‘Swine flu’ strain returns; dramatic rise in deaths of young adults, children
By Ariana Eunjung Cha
February 19, 2014
The H1N1 virus responsible for the 2009 global pandemic is back. State health officials from across the country say the resurgence is resulting in a dramatic rise in flu deaths in young and middle-aged adults and in children this season.
While the reported death tolls so far are only a fraction of what they were four years ago, they are significantly higher than last year. The Centers for Disease Control and Prevention said the flu has been killing at epidemic levels since mid-January.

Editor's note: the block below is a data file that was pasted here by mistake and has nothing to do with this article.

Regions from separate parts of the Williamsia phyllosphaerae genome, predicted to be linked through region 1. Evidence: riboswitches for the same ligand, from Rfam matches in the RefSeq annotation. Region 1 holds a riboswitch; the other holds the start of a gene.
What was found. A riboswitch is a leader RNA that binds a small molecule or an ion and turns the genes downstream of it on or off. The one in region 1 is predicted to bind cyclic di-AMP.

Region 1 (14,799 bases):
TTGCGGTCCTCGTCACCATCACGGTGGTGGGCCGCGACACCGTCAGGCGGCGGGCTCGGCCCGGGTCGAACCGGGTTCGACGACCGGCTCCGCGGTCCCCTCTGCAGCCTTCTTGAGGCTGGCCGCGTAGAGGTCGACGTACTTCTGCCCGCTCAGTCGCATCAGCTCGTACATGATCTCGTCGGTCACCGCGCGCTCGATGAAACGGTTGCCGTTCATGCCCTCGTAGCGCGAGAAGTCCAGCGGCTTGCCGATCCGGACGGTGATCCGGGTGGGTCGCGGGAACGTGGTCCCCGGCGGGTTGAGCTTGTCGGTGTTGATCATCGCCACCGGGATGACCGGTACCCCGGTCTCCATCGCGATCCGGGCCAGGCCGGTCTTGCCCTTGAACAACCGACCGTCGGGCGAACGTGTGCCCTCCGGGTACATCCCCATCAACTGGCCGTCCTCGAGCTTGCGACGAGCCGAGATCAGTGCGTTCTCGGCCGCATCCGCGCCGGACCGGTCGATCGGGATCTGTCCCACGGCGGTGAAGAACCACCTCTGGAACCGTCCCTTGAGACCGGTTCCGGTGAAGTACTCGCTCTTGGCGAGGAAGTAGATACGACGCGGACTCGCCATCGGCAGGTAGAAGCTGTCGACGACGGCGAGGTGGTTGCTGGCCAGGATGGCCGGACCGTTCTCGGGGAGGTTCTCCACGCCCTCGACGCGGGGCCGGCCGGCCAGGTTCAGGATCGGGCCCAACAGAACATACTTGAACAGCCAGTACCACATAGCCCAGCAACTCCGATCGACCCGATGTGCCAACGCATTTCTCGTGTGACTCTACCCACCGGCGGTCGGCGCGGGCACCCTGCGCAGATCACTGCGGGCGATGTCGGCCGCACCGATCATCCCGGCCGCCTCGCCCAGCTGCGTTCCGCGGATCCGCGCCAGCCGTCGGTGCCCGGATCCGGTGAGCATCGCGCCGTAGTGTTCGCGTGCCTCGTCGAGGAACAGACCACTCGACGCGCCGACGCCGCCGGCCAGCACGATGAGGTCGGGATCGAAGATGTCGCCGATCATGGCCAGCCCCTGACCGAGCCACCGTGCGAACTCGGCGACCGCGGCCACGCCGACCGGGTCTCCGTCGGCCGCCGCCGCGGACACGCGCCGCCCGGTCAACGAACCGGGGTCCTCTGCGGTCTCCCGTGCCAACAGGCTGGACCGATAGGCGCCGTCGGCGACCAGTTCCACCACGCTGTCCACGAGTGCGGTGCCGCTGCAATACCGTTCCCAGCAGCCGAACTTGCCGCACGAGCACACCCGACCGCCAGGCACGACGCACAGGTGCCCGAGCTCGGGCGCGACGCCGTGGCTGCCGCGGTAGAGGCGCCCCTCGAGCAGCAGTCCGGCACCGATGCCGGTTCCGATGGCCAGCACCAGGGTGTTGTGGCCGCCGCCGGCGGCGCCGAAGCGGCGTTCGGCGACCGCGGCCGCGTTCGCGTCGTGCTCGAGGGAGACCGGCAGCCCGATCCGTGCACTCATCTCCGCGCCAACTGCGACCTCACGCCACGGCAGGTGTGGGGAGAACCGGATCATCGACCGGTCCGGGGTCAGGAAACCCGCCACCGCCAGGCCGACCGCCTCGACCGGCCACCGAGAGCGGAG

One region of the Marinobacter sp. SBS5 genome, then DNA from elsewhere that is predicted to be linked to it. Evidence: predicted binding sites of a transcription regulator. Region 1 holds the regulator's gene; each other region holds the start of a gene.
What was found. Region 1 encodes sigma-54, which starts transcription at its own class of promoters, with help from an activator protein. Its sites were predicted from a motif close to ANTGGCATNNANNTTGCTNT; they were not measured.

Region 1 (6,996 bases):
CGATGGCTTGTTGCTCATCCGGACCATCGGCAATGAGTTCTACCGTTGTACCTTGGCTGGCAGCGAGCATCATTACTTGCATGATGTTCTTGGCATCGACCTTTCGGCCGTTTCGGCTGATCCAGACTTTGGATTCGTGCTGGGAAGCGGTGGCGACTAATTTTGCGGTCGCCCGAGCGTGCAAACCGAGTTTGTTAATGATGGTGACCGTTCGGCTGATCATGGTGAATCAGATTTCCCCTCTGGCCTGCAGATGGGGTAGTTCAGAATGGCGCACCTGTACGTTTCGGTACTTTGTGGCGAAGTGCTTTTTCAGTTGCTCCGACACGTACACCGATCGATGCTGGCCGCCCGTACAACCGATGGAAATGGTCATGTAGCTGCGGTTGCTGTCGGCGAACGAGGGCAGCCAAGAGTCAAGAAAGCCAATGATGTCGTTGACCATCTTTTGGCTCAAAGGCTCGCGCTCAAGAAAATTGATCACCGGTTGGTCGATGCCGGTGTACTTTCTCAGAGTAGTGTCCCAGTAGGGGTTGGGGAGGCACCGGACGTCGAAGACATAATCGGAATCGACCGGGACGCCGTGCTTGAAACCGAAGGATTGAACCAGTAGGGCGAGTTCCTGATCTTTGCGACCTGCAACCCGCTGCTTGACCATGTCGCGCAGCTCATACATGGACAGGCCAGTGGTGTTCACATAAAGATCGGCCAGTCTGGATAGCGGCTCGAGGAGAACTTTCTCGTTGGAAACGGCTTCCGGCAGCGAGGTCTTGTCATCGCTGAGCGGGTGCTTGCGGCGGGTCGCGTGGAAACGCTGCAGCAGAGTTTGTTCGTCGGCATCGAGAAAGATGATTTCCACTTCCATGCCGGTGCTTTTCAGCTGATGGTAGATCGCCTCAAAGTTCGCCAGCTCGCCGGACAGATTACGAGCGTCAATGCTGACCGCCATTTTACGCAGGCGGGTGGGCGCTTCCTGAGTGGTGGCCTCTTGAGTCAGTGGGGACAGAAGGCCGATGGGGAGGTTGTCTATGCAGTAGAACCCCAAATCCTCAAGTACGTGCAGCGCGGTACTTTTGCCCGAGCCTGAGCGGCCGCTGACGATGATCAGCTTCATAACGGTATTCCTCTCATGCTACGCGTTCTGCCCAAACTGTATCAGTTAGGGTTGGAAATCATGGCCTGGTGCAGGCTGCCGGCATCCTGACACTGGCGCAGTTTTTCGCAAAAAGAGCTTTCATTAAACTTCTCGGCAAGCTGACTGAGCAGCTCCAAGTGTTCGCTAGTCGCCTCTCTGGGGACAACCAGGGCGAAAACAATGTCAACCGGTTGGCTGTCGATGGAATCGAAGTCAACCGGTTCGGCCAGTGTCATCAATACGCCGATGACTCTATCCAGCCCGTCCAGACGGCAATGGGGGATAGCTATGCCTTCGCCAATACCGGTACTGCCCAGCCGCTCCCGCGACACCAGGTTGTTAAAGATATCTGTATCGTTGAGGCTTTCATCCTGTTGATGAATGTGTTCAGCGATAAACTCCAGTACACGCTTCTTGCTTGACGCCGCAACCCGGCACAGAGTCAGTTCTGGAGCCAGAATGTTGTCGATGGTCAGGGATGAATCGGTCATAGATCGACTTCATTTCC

With one month to six weeks to go in the flu season, which typically ends in March or April, the CDC said the number of people visiting doctors and hospitals for flu-like symptoms is declining overall, but some states are continuing to see high levels of flu activity or even increases in activity. Although the flu usually disproportionately affects the very old and the very young, this season 60 percent of those hospitalized for influenza have been age 18 to 64.
“These severe flu outcomes are a reminder that flu can be a very serious disease for anyone, including young, previously healthy adults,” CDC spokesman Jason McDonald said.